Vol.XIII No.V Pg.6
July 1976

Did God Act And Speak?

Robert F. Turner

Few if any of our readers will ever read G. Ernest Wrights God Who Acts — and I do not recommend this book. But its theme is interesting. The writer deplores the concept of the Bible as a text for systematic theology; or for spiritual values. He says the latter makes Christianity little more than competition for pagan religions. He says Biblical theology is first and foremost a theology of recital — and seems to want to say that the Bible is a history of Gods activity — that it records what really happened. (Amazing, isnt it?)

But he doesnt say that at all. By such revolutionary ideas one must acknowledge 0. T. miracles and the resurrected Nazarene; so Dr. Wright says the Bible simply records the peoples explanation of great periods of their history (as, the escape from Egypt) in terms of acts of God — and their theology became a recital of these happenings and explanations.

At the center of Israelite faith lay the great proclamation that the God of the fathers had heard the cry of a weak, oppressed people in Egypt. ...As slaves for whom the justice of the world made no provision, they were delivered by a most extraordinary exhibition of Divine grace. This was a sign, a wonder, not to be explained by fortune or irrational chance, but solely by the assumption (my emph., rt) of a personal Power greater than all the powers of this world... Israels doctrine of God, therefore, was not derived from systematic or speculative thought, but rather in the first instance from the attempt to explain the events which led to the establishment of the nation. (P. 44) Dr. Wright puts the faith of the early church on exactly the same basis. Christs coming was a historical event which was (by their assumption, remember; rt) the climax of Gods working since creation. The gospels are confessional recitals of historical events and traditions together with inferences (emph. mine, rt) derived from the events and seen as an integral part of them (Pp. 56, 68.) The Bible thus is not primarily the Word of God, but the record of the (so-called, rt) Acts of God, together with the human response thereto. (P. 107, my emph.) (My injections are in lieu of more lengthy quotes; rt.)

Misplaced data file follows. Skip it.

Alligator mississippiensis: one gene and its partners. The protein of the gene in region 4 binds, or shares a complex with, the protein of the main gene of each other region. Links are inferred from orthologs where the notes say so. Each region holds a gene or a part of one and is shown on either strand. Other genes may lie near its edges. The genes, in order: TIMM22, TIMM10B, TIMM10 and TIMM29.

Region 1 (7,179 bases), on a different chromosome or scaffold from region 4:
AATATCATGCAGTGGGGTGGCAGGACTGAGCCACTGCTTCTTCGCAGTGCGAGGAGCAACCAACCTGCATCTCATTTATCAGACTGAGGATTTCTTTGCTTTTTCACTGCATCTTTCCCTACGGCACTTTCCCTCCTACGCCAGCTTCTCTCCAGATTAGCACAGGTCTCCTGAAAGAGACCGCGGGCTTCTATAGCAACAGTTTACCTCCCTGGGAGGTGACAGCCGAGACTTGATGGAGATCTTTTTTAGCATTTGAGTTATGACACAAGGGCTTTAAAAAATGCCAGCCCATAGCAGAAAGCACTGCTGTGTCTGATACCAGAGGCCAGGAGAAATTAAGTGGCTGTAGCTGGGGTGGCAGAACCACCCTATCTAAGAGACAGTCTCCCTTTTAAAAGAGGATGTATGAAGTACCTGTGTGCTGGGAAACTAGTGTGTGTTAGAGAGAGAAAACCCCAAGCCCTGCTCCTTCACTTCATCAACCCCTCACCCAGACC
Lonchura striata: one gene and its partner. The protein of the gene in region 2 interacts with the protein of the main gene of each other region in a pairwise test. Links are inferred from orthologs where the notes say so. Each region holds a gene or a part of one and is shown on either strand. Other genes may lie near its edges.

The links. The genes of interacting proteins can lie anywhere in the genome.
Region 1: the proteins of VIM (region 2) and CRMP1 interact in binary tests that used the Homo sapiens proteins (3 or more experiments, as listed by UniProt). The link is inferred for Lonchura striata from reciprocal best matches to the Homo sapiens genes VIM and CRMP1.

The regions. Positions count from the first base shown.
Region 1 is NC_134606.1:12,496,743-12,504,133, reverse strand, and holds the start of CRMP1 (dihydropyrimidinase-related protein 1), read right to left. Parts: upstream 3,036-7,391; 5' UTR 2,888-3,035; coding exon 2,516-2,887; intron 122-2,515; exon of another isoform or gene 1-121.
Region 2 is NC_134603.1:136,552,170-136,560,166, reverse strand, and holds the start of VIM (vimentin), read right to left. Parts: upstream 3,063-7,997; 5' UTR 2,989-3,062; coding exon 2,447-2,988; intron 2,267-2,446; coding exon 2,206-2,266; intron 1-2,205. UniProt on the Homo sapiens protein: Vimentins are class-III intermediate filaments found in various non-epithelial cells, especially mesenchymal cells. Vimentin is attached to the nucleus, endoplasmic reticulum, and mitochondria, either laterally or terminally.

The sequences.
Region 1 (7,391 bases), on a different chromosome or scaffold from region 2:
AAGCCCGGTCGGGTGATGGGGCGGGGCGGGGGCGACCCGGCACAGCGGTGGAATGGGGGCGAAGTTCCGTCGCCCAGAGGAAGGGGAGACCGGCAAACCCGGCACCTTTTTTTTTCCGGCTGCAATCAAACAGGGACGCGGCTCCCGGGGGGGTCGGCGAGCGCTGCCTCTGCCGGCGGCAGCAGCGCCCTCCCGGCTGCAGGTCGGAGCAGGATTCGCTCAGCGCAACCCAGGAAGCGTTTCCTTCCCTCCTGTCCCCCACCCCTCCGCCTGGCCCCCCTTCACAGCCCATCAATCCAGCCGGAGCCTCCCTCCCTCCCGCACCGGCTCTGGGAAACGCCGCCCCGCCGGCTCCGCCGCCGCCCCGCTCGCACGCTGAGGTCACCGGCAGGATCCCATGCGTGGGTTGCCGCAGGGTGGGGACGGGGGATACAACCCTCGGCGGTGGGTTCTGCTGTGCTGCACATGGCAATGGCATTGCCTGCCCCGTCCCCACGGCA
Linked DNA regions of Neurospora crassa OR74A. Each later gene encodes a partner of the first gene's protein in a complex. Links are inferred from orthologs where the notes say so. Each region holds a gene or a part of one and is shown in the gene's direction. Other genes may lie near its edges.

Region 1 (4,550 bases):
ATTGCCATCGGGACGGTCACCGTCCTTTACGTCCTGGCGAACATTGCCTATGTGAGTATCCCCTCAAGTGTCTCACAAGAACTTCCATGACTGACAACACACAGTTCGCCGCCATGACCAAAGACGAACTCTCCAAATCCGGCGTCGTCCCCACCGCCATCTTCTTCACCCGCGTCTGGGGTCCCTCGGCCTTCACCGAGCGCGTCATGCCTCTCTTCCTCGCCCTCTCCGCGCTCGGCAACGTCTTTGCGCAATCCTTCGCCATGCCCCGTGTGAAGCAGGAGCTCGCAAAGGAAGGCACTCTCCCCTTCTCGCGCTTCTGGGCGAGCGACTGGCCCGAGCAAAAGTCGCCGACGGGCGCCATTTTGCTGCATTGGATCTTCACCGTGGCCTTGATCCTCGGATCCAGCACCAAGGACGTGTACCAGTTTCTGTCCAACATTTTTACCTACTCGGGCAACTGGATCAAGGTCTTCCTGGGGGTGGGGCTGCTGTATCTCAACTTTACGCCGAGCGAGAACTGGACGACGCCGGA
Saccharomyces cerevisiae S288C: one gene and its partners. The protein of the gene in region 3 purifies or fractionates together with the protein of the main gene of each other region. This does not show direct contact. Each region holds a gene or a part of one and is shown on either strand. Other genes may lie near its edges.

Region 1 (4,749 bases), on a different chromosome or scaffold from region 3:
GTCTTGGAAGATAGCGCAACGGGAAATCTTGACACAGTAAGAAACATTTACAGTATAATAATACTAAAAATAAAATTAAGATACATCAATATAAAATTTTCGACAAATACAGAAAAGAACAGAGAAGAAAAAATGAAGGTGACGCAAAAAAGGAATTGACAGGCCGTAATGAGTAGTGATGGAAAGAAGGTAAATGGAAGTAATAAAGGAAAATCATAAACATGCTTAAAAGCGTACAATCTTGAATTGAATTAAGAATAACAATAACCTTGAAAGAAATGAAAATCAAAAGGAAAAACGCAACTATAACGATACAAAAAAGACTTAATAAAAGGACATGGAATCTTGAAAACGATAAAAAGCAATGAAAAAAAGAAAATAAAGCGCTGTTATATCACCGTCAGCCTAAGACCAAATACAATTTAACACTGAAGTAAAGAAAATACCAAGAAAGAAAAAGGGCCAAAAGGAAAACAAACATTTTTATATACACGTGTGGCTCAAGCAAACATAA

My purpose in reprinting such modernistic rubbish is to awaken you to a type of atheism that long ago invaded denominationalism and is filtering through to our intellectuals. To them, faith is make believe, suited to worship or solving emotional problems or religious yearnings, but does not demand actual acceptance of verbal inspiration of the Bible. Dr. Wright is apparently backing away from 19th. century modernism and considers himself a conservative Presbyterian, but true Bible believers need no sop from his kind.

My generation may die without being much affected by such matters. But what college Ph.D.s teach today, our grandchildren learn tomorrow; as they grow up in a climate of total unbelief or rationalistic explanations for Bible faith. We must recognize and give thought to these problems.